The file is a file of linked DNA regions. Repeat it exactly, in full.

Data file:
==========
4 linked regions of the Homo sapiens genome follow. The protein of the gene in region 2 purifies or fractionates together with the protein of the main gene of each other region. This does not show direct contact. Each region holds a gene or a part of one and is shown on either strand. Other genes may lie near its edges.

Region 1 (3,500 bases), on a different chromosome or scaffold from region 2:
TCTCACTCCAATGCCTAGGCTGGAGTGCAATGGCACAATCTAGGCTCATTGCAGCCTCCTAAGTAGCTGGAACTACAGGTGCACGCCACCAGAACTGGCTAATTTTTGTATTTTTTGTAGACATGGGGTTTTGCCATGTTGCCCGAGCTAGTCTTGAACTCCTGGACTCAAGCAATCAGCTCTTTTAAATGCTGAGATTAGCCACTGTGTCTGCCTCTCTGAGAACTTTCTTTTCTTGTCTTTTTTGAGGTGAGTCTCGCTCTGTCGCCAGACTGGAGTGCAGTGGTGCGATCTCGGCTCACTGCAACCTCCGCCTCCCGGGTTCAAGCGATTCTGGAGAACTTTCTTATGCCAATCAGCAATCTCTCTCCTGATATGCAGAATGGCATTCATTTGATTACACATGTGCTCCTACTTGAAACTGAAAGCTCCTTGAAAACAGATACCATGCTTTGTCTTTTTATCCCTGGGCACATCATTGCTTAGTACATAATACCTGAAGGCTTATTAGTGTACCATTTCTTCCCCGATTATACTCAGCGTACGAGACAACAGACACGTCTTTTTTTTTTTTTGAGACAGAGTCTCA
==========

4 linked regions of the Homo sapiens genome follow. The protein of the gene in region 2 purifies or fractionates together with the protein of the main gene of each other region. This does not show direct contact. Each region holds a gene or a part of one and is shown on either strand. Other genes may lie near its edges.

Region 1 (3,500 bases), on a different chromosome or scaffold from region 2:
TCTCACTCCAATGCCTAGGCTGGAGTGCAATGGCACAATCTAGGCTCATTGCAGCCTCCTAAGTAGCTGGAACTACAGGTGCACGCCACCAGAACTGGCTAATTTTTGTATTTTTTGTAGACATGGGGTTTTGCCATGTTGCCCGAGCTAGTCTTGAACTCCTGGACTCAAGCAATCAGCTCTTTTAAATGCTGAGATTAGCCACTGTGTCTGCCTCTCTGAGAACTTTCTTTTCTTGTCTTTTTTGAGGTGAGTCTCGCTCTGTCGCCAGACTGGAGTGCAGTGGTGCGATCTCGGCTCACTGCAACCTCCGCCTCCCGGGTTCAAGCGATTCTGGAGAACTTTCTTATGCCAATCAGCAATCTCTCTCCTGATATGCAGAATGGCATTCATTTGATTACACATGTGCTCCTACTTGAAACTGAAAGCTCCTTGAAAACAGATACCATGCTTTGTCTTTTTATCCCTGGGCACATCATTGCTTAGTACATAATACCTGAAGGCTTATTAGTGTACCATTTCTTCCCCGATTATACTCAGCGTACGAGACAACAGACACGTCTTTTTTTTTTTTTGAGACAGAGTCTCA